Duct tape wallets are non-optimal. The nature of the adhesive used on duct tape results in a wallet that will slowly slide apart based on the forces input to the wallet by your ass. After a year or so, depending on the ambient temperature of your location, the wallet will be falling apart and you will be building a new one. Besides, who needs all those pockets, a full length cash slot or other "wallet" features? In today's modern, RFID, credit-ready, cash-poor society a money clip with credit card and drivers license storage is truly the best wallet you will ever need. Any more storage and you will tempted to store receipts, ATM slips, business cards, and other sundry items in the wallet until you have a full blown case of "Costanza Wallet".
Enter the Innertube Wallet. As a Maker, geek, or otherwise shunned cheapskate, you doubtless have numerous blown bicycle innertubes, a few sheets of rusty 22 gauge steel, and any number of DOA hard disks and their attendant magnets. With such materials and a boundless enthusiasm for turning interminably stored junk into stuff you don't need, I present the bitchin' innertube wallet to solve all your wallety needs.
Step 1: Assemble your materials
1. Innertube. I recommend a mountain bike tube rated in the 2.1 to 2.6 inch range. Patches are optional but add a nice touch. You will need about 6-8 inches of innertube.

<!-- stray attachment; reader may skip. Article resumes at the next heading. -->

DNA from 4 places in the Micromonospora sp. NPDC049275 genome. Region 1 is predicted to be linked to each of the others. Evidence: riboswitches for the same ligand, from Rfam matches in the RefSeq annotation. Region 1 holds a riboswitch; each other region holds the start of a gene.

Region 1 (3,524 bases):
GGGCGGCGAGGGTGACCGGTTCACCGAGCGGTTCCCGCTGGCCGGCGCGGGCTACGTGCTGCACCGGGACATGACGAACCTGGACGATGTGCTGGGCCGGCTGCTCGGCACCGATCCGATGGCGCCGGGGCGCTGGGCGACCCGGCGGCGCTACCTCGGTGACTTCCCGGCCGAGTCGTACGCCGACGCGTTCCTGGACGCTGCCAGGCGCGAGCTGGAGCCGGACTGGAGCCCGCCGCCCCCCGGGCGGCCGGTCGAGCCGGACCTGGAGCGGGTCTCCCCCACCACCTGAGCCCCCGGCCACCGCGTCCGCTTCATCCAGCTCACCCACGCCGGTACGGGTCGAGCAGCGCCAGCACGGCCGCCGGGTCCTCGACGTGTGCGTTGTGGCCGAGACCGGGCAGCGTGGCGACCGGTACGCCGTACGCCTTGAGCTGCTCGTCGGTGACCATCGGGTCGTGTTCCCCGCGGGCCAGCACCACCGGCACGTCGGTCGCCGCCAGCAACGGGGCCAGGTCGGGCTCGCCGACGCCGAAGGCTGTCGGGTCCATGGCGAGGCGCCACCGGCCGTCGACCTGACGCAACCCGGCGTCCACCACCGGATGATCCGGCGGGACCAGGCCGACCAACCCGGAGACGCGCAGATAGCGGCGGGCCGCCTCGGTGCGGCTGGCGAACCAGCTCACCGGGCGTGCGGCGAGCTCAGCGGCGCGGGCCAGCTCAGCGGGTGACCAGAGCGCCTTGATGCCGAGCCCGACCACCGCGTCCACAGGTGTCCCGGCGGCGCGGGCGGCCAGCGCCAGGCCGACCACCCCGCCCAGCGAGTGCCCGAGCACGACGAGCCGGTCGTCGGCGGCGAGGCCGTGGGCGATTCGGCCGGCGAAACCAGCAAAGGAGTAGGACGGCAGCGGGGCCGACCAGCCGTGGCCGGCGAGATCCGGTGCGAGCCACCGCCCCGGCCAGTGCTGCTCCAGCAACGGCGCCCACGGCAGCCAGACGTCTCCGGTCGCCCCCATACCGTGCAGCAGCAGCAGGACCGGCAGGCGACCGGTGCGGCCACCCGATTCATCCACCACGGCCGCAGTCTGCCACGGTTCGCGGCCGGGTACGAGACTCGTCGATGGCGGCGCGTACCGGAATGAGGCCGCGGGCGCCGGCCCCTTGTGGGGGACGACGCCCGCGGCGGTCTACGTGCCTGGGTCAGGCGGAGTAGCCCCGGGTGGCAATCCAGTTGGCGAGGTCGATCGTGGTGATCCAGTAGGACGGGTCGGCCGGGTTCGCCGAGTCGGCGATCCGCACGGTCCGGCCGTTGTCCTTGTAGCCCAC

2. Thin steel sheet. I had a spot welded piece of 22 gauge sheet steel sitting around that was magnetic, and easily cut with my available snips. Rust is optional but gives street cred.
3. Metal snips. My brother-in-law has been borrowing my legitimate tin snips for about six months so I had to use my "super scissors" (pictured) which put the hurt on them. You should use real snips designed for steel. Since I had about 25 minutes to complete the project, I had to make due.
4. A magnet. I used a rare earth magnet from a broken 2GB Caviar HDD that I had sitting around. You will need something stronger than a fridge magnet, but the steel sheets will shield your credit cards from the super strong rare earth magnet for the most part.
5. Rubber cement. I used a bicycle tube patch kit to glue closed the assembled wallet.
6. Lastly you need some kind of file or sandpaper to smooth the steel pieces you will cut.